96%. According to a report from market and technology firm Canalys, that’s how many mobile devices don’t have any security software installed. For companies that are increasingly relying on smart phones and tablets to do business, that number should be absolutely terrifying. Especially given that according to some reports, as many as 65% of IT professionals allow personal mobile devices to connect to internal corporate networks. Mobile devices have made doing business significantly easier for many businesses, but they have brought with them a serious security threat that many in the IT world don’t think is being addressed quickly enough.

One of the big challenges in assessing and containing risk is the sheer variety of threats that mobile devices are open to. Of course, there is the traditional malware threat: according to tech security firm Kaspersky, 2012 saw over 14,900 new pieces of malware targeted at Android devices. This marks a three-fold increase over 2011, although some companies like F-Secure disagree about the doomsday figures. Even with the much more tame figures, F-Secure still found a 64% increase in the total number of malicious Android files. Many of these threats came from websites users visited on their mobile phone, and many more masqueraded as legitimate apps in the App Store.

Then there are phone-specific issues. For instance, a flaw in iOS allowed hackers to spoof SMS messages to masquerade as financial institutions or co-workers and request access to sensitive information. And this is not even getting into the very real threat of lost or stolen devices that have sensitive business data on them, a growing threat, or the very real threat of data interception during routine procedures like transferring data from one phone to another at cell phone stores.

The problem is becoming so prevalent, in fact, that the Federal Government is having severe issues securing their own devices. The Government Accountability Office (GAO) released a call in September urging federal agencies and cell phone carriers and manufacturers to create a mobile security baseline. Some of the key mobile security concerns deal specifically with problems faced by Government employees. For example, applications and standards need Federal approval before an agency can use them on their devices. Unfortunately, this approval takes months, and sometimes years, and has difficulty keeping pace with the changes in technology. The Chief Information Officers’ Council, a cross-agency working group aiming to modernize government, is working in conjunction with agencies to try to speed up the process. Still, application approval is slow, and is compounded by the rapid pace of development. Companies seeking to build security technology, like hardware encryption modules, are constantly fighting against the rush of newer, faster devices.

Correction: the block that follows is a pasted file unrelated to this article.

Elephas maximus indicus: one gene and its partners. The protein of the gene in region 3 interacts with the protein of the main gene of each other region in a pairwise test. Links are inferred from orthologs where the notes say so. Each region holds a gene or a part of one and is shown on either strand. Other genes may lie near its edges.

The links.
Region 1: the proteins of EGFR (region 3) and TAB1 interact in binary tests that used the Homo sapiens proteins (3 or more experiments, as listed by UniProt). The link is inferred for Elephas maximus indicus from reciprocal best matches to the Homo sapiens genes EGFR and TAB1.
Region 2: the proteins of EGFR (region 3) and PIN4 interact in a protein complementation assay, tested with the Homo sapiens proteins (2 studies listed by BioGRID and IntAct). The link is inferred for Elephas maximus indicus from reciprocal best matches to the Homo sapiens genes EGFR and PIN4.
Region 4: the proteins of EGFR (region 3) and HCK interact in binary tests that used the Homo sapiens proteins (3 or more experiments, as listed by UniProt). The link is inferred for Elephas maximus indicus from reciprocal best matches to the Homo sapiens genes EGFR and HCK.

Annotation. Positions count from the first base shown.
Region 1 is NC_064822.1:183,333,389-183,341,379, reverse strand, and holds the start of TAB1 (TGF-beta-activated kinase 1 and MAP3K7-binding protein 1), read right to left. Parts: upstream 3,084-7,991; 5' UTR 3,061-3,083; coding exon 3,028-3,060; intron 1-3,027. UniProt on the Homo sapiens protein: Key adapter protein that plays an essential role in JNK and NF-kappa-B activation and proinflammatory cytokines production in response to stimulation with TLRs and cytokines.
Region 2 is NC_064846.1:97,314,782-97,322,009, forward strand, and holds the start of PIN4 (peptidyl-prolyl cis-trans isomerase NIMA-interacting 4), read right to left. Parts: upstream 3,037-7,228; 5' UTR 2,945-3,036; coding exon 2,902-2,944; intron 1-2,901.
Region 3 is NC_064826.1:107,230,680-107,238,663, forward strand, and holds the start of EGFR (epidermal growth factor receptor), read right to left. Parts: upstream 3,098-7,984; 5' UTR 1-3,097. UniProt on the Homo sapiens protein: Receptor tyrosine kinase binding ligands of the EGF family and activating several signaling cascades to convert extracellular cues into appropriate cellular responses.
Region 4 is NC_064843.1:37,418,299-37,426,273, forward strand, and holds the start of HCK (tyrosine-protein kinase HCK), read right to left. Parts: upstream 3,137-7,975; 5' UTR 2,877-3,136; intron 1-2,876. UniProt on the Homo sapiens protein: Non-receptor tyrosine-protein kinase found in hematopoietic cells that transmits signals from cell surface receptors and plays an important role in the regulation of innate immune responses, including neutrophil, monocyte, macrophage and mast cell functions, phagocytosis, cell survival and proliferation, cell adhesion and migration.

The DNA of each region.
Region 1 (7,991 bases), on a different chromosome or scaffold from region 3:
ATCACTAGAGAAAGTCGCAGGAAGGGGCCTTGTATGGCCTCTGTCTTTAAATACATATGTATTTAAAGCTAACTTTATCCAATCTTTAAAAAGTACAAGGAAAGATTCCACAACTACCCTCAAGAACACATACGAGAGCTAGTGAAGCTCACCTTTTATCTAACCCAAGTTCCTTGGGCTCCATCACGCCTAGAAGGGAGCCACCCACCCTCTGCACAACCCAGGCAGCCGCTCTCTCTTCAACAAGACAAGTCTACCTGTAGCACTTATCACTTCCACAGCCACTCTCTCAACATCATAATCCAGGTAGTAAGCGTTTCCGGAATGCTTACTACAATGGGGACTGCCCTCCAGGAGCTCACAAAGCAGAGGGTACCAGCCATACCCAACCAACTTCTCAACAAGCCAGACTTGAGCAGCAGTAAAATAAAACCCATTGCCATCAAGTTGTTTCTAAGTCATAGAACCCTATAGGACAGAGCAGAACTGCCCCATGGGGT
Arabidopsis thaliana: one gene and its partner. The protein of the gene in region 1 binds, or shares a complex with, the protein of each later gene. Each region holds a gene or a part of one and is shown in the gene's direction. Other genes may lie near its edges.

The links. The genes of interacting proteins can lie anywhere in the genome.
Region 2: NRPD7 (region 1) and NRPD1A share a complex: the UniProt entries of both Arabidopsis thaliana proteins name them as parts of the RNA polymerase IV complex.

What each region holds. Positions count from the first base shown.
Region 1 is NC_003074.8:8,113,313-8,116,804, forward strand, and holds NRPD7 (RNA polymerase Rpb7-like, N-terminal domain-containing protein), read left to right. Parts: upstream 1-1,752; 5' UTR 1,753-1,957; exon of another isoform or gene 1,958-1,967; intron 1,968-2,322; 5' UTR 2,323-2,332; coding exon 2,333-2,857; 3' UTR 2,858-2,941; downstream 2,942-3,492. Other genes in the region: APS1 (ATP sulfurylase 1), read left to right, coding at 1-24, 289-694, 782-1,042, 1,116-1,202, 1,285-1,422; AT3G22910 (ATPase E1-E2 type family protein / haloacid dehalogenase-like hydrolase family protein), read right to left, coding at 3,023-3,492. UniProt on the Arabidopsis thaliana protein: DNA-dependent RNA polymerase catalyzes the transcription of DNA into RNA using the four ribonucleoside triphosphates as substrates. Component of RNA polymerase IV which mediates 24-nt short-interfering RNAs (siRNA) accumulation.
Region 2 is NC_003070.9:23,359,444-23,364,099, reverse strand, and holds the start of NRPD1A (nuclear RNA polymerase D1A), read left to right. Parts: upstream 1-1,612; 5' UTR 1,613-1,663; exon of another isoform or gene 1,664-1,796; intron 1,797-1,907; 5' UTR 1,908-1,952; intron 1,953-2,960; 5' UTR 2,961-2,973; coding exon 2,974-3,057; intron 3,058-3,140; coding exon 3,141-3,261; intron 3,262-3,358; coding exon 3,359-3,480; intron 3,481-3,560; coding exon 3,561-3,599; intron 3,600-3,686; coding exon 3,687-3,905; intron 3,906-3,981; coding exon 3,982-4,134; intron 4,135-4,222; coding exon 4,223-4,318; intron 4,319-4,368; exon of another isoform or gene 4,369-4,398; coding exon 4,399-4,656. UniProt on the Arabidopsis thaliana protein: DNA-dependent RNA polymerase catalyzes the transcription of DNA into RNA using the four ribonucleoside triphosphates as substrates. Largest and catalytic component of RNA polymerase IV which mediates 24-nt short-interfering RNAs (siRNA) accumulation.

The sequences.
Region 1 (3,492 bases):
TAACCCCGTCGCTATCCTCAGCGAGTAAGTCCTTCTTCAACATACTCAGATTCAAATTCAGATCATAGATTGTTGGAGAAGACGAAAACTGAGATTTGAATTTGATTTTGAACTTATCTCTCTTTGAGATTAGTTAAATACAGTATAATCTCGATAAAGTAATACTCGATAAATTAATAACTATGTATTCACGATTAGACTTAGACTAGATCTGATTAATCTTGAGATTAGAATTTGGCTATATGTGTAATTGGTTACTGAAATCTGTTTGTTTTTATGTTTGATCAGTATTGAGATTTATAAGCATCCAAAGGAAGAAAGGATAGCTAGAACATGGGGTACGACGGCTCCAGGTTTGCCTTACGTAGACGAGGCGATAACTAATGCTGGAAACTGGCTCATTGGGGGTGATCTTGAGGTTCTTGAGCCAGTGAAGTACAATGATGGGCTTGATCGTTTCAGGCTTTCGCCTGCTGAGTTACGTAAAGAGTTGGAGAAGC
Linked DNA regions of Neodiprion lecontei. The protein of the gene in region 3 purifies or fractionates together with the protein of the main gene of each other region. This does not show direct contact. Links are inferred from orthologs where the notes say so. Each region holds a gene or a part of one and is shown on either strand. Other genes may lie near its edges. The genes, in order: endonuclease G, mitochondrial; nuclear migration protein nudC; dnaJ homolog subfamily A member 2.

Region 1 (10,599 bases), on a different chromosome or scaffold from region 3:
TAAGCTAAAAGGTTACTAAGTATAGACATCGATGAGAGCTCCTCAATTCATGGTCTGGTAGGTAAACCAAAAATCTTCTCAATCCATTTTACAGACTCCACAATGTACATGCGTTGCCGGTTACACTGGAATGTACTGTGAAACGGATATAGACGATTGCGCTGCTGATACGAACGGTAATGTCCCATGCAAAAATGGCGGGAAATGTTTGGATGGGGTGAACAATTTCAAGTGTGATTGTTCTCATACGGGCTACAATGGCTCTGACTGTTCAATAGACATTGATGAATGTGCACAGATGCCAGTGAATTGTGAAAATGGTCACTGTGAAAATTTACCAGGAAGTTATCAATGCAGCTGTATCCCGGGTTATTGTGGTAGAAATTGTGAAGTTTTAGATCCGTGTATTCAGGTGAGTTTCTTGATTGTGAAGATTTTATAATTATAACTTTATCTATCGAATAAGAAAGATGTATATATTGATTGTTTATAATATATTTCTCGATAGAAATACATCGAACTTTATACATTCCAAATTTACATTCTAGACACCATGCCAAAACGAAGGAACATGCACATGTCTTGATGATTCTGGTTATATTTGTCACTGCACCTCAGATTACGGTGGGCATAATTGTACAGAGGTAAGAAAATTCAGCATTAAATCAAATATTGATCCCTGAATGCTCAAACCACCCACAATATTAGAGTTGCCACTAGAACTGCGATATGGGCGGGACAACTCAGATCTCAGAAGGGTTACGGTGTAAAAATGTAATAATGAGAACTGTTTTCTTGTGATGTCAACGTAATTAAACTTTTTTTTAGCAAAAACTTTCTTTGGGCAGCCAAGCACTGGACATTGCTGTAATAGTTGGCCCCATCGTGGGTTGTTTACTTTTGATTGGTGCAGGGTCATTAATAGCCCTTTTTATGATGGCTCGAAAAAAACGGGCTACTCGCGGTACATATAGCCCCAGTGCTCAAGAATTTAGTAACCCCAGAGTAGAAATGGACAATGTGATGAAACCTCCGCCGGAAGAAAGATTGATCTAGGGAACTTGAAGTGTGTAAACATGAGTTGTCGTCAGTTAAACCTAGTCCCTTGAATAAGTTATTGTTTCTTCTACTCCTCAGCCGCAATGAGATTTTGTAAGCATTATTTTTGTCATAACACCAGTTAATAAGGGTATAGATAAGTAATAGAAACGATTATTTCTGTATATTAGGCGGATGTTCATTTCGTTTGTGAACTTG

Still, there are some simple steps and precautions that any company can take to try and minimize the threat of mobile security breaches.

  1. Make sure that your company has a mobile security and BYOD policy (if you allow BYOD). More importantly, make sure that your employees know what those policies are and what they need to do to be compliant. A report from Globo, for instance, revealed that as many as 91% of employees don’t know whether their organizations even have a BYOD security policy.
  2. Run frequent device audits. It’s not enough to mandate mobile security policies. Mobile devices are much more difficult to track and monitor than traditional desktops and even laptops, so a schedule of regular and surprise policy audits are a must. IT staff should check to make sure that there are no unapproved apps installed, that all security features are active and actively being used, and that apps and OSes remain up-to-date.
  3. Require full data encryption at all times. The risk of a smartphone or tablet being stolen are higher than ever, and company data can easily be pulled off of the device. Simple password locking or other native features can help slow down casual thieves, but will not protect your data from a dedicated attacker. A third-party data encryption program will keep proprietary and confidential data much safer.
  4. Have a data wipe policy in place. Many third-party security apps allow you to set up conditions that will cause the phone to completely wipe all data. These conditions can be anything from multiple failed login attempts to a failure to communicate with the corporate network in a given time frame. Similarly, all company devices should have a remote wipe feature that can let you initiate a full device wipe the minute an employee reports the phone lost or stolen.
  5. Don’t allow unauthorized service. Pick a service provider that you trust to perform all service on phones, and set policies preventing employees from getting any work done anywhere else. Make sure that these policies explicitly include “authorized service locations” and carrier/manufacturer-run shops and kiosks.
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